These sorts of iterative steps have been more of a feature of WordPress’ development than any major restructuring or rearchitecting. And, over time, such changes have become harder to do as the number of people using the software means that many more sites are likely to break.

To facilitate development, the developers needed a way to communicate. The hackers mailing list wasn’t set up for 17 months after project launch and the project’s main developers communicated on a private mailing list. IRC was one of the first tools the community used for communication. Freenode had a b2/Cafelog channel, so it made sense for WordPress to have one too. The first of these was #wordpress.

An IRC channel provides a virtual meeting space where people can instantaneously communicate with one another. It’s also possible to log an IRC channel so that a record of what happened can be posted online. In WordPress’ early days, many community members spent all day hanging out in the IRC chat room. For some, it was the tone of the IRC chat room that got them more actively involved in the WordPress community. Owen Winkler (ringmaster) recalls:

I had stumbled on IRC channels for other programs before, and you know, you ask a question and no one answers or they make fun of you. WordPress was never like that. When I started out, if you came to the channel and you asked a question, people answered the question. After you learned a bit, if you stuck around, you would answer the questions too.

It was this camaraderie that caused people to stick around. Many of them were learning to write code, making software for the first time, and they were doing it together. Over time, WordPress spawned more IRC chat rooms. The #wordpress IRC chat room morphed into a place for user support, with a small community of regulars that frequented it. The #wordpress-dev channel became the place where WordPress development took place, including weekly meetings and development chats. There were also individual chat rooms for the teams that worked on different areas of the project. [footnote]In late 2014, the WordPress project moved its communication from IRC to Slack.[/footnote] forums were the other communication tool that the project had right from the beginning. launched in April 2003; initially it was home to the development blog, some schematic documentation, and support forums. The original WordPress homepage told the world that “WordPress is a semantic personal publishing platform with a focus on aesthetics, web standards, and usability.” The site gave the WordPress community a presence and the forums provided a home.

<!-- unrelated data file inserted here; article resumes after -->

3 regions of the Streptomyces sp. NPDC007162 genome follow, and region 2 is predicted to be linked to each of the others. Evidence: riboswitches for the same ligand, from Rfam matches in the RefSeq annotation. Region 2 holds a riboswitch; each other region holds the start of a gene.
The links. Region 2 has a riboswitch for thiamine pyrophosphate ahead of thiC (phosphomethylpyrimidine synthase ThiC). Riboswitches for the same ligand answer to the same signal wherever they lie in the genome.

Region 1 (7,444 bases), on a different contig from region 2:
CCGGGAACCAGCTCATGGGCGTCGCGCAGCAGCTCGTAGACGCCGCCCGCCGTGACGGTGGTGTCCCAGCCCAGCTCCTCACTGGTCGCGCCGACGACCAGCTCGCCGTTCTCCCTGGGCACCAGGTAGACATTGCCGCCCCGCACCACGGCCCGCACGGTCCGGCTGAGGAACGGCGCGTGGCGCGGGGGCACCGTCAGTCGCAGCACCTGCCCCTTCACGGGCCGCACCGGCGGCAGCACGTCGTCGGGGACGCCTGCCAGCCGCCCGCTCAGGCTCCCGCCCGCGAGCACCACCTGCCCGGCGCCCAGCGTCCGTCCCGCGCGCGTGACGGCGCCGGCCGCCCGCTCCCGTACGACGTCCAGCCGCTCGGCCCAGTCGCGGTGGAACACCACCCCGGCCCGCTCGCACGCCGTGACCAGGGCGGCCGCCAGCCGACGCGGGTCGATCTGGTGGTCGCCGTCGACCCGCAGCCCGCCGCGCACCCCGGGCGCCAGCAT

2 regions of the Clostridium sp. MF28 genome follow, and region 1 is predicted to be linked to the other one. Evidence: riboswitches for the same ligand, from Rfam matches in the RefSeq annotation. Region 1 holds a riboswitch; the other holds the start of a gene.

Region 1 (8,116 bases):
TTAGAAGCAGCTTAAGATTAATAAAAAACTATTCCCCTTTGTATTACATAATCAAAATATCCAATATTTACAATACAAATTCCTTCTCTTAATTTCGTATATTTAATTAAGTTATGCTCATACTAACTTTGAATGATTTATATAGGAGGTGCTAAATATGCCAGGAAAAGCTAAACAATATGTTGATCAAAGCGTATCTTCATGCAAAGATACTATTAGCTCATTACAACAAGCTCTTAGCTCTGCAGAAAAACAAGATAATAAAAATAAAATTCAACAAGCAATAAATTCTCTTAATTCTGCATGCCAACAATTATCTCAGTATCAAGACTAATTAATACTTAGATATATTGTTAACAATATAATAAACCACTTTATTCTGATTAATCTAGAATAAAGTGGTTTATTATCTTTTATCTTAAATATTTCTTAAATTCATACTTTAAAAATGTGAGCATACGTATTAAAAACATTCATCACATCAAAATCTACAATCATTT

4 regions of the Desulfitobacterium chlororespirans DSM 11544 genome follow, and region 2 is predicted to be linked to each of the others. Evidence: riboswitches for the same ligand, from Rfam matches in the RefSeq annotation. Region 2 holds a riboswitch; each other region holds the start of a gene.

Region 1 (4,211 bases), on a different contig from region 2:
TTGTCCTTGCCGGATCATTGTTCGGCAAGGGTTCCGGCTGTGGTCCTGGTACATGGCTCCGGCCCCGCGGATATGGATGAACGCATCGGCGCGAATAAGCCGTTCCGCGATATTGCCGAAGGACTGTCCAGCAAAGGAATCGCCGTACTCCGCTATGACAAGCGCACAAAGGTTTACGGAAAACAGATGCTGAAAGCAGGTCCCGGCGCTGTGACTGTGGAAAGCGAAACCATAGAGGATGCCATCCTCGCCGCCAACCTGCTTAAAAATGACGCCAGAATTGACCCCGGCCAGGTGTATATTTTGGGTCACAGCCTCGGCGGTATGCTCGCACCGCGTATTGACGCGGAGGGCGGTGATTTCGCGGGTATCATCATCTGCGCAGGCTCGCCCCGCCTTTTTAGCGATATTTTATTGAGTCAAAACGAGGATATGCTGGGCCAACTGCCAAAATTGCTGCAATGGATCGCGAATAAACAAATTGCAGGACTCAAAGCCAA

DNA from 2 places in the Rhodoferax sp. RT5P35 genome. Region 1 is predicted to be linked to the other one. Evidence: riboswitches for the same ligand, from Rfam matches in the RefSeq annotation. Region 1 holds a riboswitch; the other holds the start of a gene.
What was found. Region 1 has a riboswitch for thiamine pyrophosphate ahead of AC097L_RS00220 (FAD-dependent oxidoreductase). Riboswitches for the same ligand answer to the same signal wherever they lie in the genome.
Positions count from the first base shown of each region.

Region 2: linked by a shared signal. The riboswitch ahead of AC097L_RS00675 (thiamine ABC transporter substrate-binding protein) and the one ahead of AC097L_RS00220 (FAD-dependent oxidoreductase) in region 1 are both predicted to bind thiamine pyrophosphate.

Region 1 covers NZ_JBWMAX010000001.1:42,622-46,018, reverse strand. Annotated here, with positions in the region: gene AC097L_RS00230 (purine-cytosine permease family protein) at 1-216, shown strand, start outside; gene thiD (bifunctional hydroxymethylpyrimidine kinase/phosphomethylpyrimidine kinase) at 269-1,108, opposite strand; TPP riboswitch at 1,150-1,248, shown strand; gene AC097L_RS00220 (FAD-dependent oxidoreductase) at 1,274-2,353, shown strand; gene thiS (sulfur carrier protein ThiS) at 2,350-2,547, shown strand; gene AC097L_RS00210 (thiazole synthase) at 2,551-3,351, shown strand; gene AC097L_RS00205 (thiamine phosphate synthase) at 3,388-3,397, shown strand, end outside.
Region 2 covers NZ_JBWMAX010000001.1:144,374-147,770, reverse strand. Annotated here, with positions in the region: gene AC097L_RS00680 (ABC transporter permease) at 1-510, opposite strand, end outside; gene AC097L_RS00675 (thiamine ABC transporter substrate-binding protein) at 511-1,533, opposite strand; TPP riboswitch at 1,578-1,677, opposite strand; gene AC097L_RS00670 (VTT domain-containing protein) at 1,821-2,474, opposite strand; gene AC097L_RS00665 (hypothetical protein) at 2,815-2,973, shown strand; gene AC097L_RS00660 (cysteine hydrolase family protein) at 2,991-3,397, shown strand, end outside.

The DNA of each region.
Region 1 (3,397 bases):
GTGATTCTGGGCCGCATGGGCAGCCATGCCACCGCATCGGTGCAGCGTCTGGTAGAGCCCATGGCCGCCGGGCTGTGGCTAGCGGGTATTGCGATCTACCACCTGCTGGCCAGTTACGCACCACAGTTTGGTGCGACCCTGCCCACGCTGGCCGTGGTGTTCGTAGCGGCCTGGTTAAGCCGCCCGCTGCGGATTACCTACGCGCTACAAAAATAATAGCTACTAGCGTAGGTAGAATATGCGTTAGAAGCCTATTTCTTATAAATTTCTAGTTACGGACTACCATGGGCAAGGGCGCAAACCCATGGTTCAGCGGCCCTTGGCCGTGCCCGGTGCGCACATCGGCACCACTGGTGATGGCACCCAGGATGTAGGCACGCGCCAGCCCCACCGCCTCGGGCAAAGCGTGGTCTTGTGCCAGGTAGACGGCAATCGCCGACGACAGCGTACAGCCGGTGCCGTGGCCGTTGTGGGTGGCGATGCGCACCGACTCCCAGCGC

Originally, the forums ran on miniBB, but as the number of people on the support forums grew, the software couldn’t handle the load. In 2004, while stuck in San Francisco over Christmas, Matt took what he’d learned from WordPress and applied it to forum software, writing bbPress. Now, bbPress is a plugin, but when it was originally coded, it was stand-alone piece of software with its own templating system. Matt wrote in the launch post that he wanted to “bring some weblog and WordPress sensibilities to forum software.”

Today, the forums are mostly used for providing support to users and developers, but back when they were first set up, they were the community’s primary method of communication. The first post on the forums appeared before WordPress was even released, with a request to beta test the software. Word had gotten out about a b2 fork and people were eager to use it.

The support forums became a place to talk about everything related to WordPress: the website, bug reports, troubleshooting, and requests for design feedback. People also posted hacks and later, plugins.

Developers communicated on these open channels, but anyone was able to join in. It didn’t take long for people who weren’t developers to gravitate toward the project. Sometimes, these were people who used WordPress, but lacked the technical skills or confidence to actively contribute to the code. Others were more interested in the support roles essential to a successful project — writing documentation, for example, or providing support. Some of these people would go on to have just as big an influence on the project as any of the developers.